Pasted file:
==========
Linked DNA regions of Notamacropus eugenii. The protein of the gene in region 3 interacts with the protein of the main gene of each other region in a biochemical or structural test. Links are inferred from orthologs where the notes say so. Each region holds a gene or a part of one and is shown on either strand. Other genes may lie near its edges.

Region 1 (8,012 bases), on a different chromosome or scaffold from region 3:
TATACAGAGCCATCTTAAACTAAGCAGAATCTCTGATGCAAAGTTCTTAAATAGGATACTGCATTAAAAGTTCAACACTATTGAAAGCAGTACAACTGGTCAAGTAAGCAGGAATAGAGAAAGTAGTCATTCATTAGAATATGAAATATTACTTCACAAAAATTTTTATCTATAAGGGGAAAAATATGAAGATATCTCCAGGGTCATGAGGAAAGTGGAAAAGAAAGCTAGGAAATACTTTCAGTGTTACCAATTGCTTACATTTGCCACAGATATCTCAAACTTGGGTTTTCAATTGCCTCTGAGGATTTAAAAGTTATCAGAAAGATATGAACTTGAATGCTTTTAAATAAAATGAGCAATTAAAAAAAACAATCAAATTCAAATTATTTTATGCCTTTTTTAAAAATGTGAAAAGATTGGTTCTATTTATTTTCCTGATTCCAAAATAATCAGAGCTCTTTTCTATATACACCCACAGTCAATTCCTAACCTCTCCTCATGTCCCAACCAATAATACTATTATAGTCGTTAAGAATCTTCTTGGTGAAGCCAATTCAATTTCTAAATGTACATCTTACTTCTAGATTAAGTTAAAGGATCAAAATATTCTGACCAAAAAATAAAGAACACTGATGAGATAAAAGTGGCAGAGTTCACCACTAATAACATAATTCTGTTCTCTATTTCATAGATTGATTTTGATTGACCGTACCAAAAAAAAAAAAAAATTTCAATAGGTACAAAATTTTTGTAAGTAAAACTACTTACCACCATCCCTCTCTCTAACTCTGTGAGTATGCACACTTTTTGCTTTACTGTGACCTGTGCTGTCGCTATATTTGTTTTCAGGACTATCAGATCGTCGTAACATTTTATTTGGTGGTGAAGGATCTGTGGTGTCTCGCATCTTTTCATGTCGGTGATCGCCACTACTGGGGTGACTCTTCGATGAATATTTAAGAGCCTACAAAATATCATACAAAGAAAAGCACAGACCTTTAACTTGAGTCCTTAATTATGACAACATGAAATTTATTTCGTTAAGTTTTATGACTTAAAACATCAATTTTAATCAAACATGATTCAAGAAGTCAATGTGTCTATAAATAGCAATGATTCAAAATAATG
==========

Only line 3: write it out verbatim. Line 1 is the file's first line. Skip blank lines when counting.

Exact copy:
TATACAGAGCCATCTTAAACTAAGCAGAATCTCTGATGCAAAGTTCTTAAATAGGATACTGCATTAAAAGTTCAACACTATTGAAAGCAGTACAACTGGTCAAGTAAGCAGGAATAGAGAAAGTAGTCATTCATTAGAATATGAAATATTACTTCACAAAAATTTTTATCTATAAGGGGAAAAATATGAAGATATCTCCAGGGTCATGAGGAAAGTGGAAAAGAAAGCTAGGAAATACTTTCAGTGTTACCAATTGCTTACATTTGCCACAGATATCTCAAACTTGGGTTTTCAATTGCCTCTGAGGATTTAAAAGTTATCAGAAAGATATGAACTTGAATGCTTTTAAATAAAATGAGCAATTAAAAAAAACAATCAAATTCAAATTATTTTATGCCTTTTTTAAAAATGTGAAAAGATTGGTTCTATTTATTTTCCTGATTCCAAAATAATCAGAGCTCTTTTCTATATACACCCACAGTCAATTCCTAACCTCTCCTCATGTCCCAACCAATAATACTATTATAGTCGTTAAGAATCTTCTTGGTGAAGCCAATTCAATTTCTAAATGTACATCTTACTTCTAGATTAAGTTAAAGGATCAAAATATTCTGACCAAAAAATAAAGAACACTGATGAGATAAAAGTGGCAGAGTTCACCACTAATAACATAATTCTGTTCTCTATTTCATAGATTGATTTTGATTGACCGTACCAAAAAAAAAAAAAAATTTCAATAGGTACAAAATTTTTGTAAGTAAAACTACTTACCACCATCCCTCTCTCTAACTCTGTGAGTATGCACACTTTTTGCTTTACTGTGACCTGTGCTGTCGCTATATTTGTTTTCAGGACTATCAGATCGTCGTAACATTTTATTTGGTGGTGAAGGATCTGTGGTGTCTCGCATCTTTTCATGTCGGTGATCGCCACTACTGGGGTGACTCTTCGATGAATATTTAAGAGCCTACAAAATATCATACAAAGAAAAGCACAGACCTTTAACTTGAGTCCTTAATTATGACAACATGAAATTTATTTCGTTAAGTTTTATGACTTAAAACATCAATTTTAATCAAACATGATTCAAGAAGTCAATGTGTCTATAAATAGCAATGATTCAAAATAATG